10 Things You Didn’t Know About Rio de Janeiro

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With the Summer Olympics coming on, Rio de Janeiro is more popular than ever. With beautiful beaches and a vivacious flavor, it’s no wonder why this amazing city attracts millions of visitors each year. Rio is a fantastic destination and a favorite port-of-call of many a cruise ship—but do you know everything there is to know about the Cidade Maravilhosa? Here are 10 things we’re sure you didn’t know:

1. The River of January. Rio de Janeiro translates to “River of January” in Portuguese, the month that it was discovered by Portugal. That said, locals are called Cariocas, a word that derives from kara’i oka (in the indigenous Tupi tongue, “white man’s house”). 

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2. There are more than 30 miles of beaches in Rio. Rio’s beaches are world-renowned for their clean and soft sand, and so conveniently accessible from most hotels and hostels. Along the beach you’ll also find a plethora of rental tents and chairs, wet trails, free showers, bars and cafes. Soak in the sun at Copacabana and Ipanema, the more popular of the beaches. You can practice your surfing skills or down a sanduíche natural, a cold sandwich with vegetables and mayo. Prefer to avoid the crowd? Opt for Leblon, the quieter sister beach but equally as beautiful.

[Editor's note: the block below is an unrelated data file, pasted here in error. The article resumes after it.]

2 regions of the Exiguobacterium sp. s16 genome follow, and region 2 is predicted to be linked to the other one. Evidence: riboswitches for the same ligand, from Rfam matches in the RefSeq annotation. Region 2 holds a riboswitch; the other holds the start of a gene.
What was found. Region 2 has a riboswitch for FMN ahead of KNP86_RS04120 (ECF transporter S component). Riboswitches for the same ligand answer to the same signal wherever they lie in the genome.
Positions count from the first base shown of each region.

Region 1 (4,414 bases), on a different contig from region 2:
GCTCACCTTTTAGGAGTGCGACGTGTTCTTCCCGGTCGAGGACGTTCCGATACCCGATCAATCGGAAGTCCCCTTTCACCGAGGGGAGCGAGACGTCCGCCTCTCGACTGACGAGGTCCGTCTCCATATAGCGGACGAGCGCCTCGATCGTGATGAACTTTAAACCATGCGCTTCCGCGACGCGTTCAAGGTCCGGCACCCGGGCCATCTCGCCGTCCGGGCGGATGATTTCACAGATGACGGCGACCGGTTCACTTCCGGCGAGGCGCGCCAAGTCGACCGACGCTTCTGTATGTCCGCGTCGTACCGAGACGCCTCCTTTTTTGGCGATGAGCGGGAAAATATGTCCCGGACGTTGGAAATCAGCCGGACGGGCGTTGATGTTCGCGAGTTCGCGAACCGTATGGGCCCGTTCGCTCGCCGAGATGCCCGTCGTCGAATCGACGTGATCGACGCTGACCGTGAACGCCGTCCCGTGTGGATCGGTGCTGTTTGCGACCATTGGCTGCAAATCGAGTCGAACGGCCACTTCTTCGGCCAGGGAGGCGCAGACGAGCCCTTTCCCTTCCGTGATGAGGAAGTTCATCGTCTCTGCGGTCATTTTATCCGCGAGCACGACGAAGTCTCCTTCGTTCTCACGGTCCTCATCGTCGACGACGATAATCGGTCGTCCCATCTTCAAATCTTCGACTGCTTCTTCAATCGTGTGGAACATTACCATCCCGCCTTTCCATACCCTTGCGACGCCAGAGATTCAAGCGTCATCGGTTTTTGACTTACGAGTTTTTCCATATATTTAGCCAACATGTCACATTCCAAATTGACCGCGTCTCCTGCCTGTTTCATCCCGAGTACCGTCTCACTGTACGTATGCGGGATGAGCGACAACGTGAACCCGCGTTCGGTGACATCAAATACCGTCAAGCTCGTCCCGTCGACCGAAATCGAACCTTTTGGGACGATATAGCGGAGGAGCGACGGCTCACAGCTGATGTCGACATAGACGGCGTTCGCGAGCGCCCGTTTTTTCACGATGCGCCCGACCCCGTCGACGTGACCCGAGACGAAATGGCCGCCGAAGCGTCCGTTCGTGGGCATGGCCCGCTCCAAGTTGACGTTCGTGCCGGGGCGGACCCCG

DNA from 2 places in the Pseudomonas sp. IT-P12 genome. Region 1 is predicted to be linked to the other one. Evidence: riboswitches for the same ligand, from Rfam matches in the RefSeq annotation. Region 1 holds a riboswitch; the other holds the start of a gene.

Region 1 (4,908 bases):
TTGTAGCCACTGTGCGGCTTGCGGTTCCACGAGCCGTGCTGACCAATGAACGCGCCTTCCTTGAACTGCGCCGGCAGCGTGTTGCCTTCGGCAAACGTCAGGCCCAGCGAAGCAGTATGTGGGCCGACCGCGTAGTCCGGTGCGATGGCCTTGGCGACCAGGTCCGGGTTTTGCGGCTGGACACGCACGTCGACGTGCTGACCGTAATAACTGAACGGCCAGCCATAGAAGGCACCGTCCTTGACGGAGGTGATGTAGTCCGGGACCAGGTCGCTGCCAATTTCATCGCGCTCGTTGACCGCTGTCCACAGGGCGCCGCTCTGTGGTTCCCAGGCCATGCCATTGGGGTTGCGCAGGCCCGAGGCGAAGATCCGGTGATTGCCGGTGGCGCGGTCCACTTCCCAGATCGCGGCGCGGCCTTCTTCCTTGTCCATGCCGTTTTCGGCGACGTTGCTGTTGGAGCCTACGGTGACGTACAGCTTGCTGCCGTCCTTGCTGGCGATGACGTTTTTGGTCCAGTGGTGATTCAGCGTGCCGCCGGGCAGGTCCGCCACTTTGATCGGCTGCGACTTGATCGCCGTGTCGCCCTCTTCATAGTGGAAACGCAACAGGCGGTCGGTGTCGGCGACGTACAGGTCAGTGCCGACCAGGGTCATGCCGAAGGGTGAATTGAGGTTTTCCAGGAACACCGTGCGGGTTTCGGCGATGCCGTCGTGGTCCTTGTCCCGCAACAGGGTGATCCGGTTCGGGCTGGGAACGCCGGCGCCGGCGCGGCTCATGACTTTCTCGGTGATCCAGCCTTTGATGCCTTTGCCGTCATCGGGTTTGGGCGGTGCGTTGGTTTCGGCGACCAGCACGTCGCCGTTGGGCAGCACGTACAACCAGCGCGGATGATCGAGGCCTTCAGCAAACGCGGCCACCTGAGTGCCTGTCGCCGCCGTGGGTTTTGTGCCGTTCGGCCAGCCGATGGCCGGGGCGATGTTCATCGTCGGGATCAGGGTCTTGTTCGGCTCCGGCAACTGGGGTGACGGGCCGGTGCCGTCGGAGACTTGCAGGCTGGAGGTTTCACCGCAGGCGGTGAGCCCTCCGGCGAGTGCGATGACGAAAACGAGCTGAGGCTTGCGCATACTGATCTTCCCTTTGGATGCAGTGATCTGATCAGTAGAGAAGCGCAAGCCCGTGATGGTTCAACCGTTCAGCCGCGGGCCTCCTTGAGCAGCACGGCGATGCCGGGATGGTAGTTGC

3. The city is divided into three zones. The Zona Norte, the older Centro and the beach-lined Zona Sul. n the North, you’ll find a few monuments of note, like the Zoo, National Museum and the Observatory. In the Center, you’ll find the historic churches, monuments and squares at the city’s old waterfront. The South is where you’ll find the bulk of its famous beaches: Copacabana, Ipanema, Leblon.

4. The city’s drink of choice is the Cafezinho. The cafezinho is a popular welcome drink in Brazil, and are often imbibed at work, in the home, and sophisticated boutiques. The minute you walk into any door, don’t be surprised if someone asks you “você quer um cafezinho?” (Do you want a cafezinho?) When in Rome! Do as the Brazilians do and pair a cafezinho (little espresso) with a pão de queijo (cheese bread). There’s an excellent café in Leblon called Cafeína to do just that.

O Rio de Janeiro continua lindo

5. The Caipirinha, Brazil’s national cocktail, was created in 1918 as a cure for the Spanish flu. Cachaça, hard liquor distilled from sugarcane, is blended with sugar and lime to create the masterful and succulent Caipirinha. The name originates from the word caipira, or “hillbilly.”

6. It took 9 years to complete Christ the Redeemer. Finished in 1931 on Mt. Corcovado’s peak, it’s become the cultural icon for both Rio and Brazil. Pre-10AM is the best time to check out the statue—best to avoid the queues and crowds—so hop in a taxi your first morning in Rio. It has been dubbed one of the New Seven Wonders of the World.

7. “The Girl from Ipanema” was inspired from an actual girl. Songwriters Antonio Carlos Jobim and Vinicius de Moraes teamed up to write the lyrics to the song when they were struck by the beauty of a seventeen-year-old girl named Heloísa.

Interested in Brazil and Beyond? Call us up for a chat about South American Travel! Call 503-224-0180 or email info@wittravel.com. 

Photos courtesy of Flickr Creative Commons, Nicholas Bittencourt, Christian Haugen, Diego f. Garcia and Deni Williams. 

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Filed under Brazil, News, South America

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